Friday, April 22, 2011

From The Hill

It won’t be long before the trees leaf out and the long view from The Hill effectively disappears. I enjoy the view, but I also enjoy having the view blocked. The change is like drawing the curtains. It gives me the feeling of being in a closed, intimate setting. At this time of year, I give the distant landscapes a last check before they get put away for the summer. This view is looking into the direction of the prevailing wind. Somewhere out there is the source of the trash I seem to be constantly picking up.

Looking toward the point of the ridge, I can see young cedars growing in the tall grass. Every four or five years I take my loppers and wander back and forth snipping off the little cedars. When the cedars become visible in the spring, I make a note on the calendar to schedule cedar maintenance for the coming winter. Cedar maintenance is the term I use to describe control of new cedar sprouts in an area that I have previously cleared.

The view of the woods will change dramatically in the next couple of weeks. I haven’t been out to see how many trees went down during the storm winds early Wednesday morning. Radar estimates showed wind speeds during the storm to be between 60 and 80 miles per hour. I’m sure some more trees came down and they probably came down over one of the trails.

This is the field that was mowed in December of 2009. There are probably a few trees sprouting out there somewhere, but it’ll be a couple of years before they become noticeable. I love the look of a field full of tall grass unbroken by trees. The tree swallows have pretty much taken over the field this year. Only one nest box houses bluebirds. The rest contain Tree Swallows. For every swallow pair in a box, there seem to be two pairs waiting for the chance to claim the box for themselves. It’s constant chattering and chasing as the occupants try to maintain their chosen nest site.

The Indiangrass has attracted two territorial Henslow’s Sparrows. They’ve been calling day and night for over a week. So far, this is the best shot I’ve been able to get of one of the sparrows. Don’t bother straining your eyes. The birds have been staying down in the grass and I have yet to see one this spring. It’s fortunate that they have such a distinctive call. Otherwise I wouldn’t even know they were there.


  1. Oh my. For some reason this post makes me glad I moved away from OH. It is nice to see how you appreciate the anticipation of where you live (besides the mylar balloon trash). I'm not sure I've seen the nest boxes on your blog... will look for them.

  2. Nice vista shots Steve, I keep waiting for a American Bison to stoll into view.;)..It is excellent seeing how you manage, by pruning and such some of the plants , which I have to complement you on as so many of the conservationists I've seen so far seem to think the way to manage a remnant habitat is to let it go, failing to understand that a remnant is by the nature of its size,an artificial natural environment much more susceptable to invasion and change, and thusly artificial management is a necessity and a GOOD thing in this case!I did a recent survey of a DNR "Wild flower" area they mowed and left to go..90% bull thistle 9% common Dogbane and 1% other..not what I call a natural balanced habitat..on a related note, since we both only have so long to wait, why not give the trilliums a boost with a few added natives?? if your remnant was upto historical size, im sure many more colonies of trillium would have been nearby and would have had the chance to expand your group naturally.Just a thought.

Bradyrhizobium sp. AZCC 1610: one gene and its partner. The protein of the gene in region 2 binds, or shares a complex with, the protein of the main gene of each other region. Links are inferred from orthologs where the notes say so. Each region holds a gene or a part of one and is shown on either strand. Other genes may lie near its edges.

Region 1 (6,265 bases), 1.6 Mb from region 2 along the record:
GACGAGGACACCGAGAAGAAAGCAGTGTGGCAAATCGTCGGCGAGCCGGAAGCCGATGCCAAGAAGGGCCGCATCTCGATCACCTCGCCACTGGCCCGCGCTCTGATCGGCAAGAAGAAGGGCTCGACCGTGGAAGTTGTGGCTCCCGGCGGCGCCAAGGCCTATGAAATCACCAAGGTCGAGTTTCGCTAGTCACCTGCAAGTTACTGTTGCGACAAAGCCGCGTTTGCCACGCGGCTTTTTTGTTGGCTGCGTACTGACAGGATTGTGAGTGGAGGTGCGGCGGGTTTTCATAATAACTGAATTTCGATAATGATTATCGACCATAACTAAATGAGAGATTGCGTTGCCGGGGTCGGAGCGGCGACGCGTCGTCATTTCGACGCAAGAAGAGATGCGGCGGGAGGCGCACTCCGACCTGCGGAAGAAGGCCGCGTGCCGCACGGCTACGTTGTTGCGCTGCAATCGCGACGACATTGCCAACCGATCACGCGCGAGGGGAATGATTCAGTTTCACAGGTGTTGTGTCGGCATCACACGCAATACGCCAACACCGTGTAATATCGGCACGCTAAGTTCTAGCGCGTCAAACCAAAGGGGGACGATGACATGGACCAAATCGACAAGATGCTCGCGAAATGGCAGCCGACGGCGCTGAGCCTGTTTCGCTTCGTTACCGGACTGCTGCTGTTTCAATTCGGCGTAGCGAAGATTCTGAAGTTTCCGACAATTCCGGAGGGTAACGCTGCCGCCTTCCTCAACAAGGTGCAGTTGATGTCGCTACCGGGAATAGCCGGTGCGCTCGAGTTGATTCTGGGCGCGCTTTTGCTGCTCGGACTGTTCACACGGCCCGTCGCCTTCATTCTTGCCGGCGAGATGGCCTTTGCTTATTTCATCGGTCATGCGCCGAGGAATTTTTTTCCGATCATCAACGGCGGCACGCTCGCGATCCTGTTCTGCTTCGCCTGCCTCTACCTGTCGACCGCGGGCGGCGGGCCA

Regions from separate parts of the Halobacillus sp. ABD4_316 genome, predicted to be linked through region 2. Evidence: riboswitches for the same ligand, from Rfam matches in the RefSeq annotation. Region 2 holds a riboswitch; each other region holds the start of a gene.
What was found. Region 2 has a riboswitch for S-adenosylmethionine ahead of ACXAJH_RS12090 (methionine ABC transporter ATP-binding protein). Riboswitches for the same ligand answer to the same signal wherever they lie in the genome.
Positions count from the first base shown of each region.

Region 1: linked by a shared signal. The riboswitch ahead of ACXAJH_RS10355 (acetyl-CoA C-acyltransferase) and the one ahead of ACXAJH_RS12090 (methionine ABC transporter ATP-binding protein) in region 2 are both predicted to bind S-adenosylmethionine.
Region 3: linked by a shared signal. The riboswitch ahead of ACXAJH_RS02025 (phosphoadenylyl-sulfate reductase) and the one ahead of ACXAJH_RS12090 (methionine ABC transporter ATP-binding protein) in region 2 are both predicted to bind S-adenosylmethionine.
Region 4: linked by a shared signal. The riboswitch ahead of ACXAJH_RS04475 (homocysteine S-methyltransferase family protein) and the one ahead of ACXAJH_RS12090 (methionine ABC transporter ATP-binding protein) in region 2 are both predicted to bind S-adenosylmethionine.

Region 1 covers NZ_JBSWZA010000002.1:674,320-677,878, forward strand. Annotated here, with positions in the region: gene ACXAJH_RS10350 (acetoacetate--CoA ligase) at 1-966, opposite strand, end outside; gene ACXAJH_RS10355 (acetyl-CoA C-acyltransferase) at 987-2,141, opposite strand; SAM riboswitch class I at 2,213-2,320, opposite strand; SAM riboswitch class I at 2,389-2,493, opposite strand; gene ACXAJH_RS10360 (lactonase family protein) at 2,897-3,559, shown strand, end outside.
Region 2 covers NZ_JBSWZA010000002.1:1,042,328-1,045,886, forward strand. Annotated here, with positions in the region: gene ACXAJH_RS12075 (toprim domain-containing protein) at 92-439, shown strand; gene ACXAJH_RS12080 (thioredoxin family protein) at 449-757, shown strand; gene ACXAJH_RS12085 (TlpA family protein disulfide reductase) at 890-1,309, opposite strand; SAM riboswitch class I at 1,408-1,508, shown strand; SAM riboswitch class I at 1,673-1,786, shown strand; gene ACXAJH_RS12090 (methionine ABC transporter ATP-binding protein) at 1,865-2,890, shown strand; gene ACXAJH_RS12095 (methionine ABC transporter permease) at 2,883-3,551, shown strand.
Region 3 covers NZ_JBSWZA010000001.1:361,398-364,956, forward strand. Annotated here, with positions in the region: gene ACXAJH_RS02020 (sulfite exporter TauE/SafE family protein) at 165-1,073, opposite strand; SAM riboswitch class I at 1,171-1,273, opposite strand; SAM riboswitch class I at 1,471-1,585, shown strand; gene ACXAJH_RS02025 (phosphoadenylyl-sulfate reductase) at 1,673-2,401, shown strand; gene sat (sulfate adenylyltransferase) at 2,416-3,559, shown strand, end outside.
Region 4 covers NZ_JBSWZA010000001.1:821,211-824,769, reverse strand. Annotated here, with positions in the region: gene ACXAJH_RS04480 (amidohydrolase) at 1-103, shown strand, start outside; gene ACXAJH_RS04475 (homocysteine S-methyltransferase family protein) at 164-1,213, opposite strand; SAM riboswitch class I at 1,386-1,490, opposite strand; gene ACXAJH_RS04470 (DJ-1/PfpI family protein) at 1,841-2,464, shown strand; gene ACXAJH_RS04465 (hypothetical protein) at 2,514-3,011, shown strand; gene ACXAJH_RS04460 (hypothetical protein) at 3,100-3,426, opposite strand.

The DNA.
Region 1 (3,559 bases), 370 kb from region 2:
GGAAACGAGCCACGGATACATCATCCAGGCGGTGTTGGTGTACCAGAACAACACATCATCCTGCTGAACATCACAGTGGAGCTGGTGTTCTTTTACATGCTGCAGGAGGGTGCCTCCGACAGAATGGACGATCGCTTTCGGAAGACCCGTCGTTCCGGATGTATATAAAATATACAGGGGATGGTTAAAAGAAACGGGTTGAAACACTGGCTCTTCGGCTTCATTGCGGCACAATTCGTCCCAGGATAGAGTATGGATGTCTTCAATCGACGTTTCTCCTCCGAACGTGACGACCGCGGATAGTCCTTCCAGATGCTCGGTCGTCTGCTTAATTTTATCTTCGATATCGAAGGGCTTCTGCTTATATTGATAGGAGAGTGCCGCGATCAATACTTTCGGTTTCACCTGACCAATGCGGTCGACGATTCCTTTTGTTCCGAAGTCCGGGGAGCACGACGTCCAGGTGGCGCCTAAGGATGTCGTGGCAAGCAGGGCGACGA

3. Hi, Katie. I'm glad that this post was able to make you happy. So far, I haven't felt the urge to flee to California.

    Thanks, Michael. There have been a few domestic cattle stoll through here, but I'm still waiting for the Bison. One of the management decisions I made early on was to restrain from introducing any plants from off of the property. That makes for a management challenge that is fun and if genetic uniqueness of isolated populations is really of value, keeping the population restricted to local plants may be worthwhile.

  4. Domestic Cattle..i'm still laughing, thanks...I hear what you are saying regarding the genetics, however would that not require you to isolate your pollenators as well? I mean ,for example, some milkweeds require pollenization from distant seperate colonies , not the local clone group to survive.Also , maybe you could enhance the survival and expansion rate of your own local plant seedlings, by, like i do with milkweeds,collecting your plants seeds, raising them artificially and then returning them to the wild aka Blue Jay Barrens,thereby increasing the germination and survival rate ten fold? an amendment to my previous thought :)

  5. Michael - I have collected seed from several species and raised plants in a garden setting so I could produce more seeds to distribute around the property. I've also collected wild seed and distributed it in areas most conducive to its survival. This method increases the percentage of seed that has a chance of developing into a mature plant.

    My most successful technique has been the manipulation of the site to create the optimum conditions for development of the target plant. There has been a clear correlation between the improvement of habitat and the natural increase of plant populations. I'm constantly trying new techniques and adopting those that seem to show the results I want.

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  7. Awesome! I can't wait until I get a chance to come visit you!Thanks for what you are doing!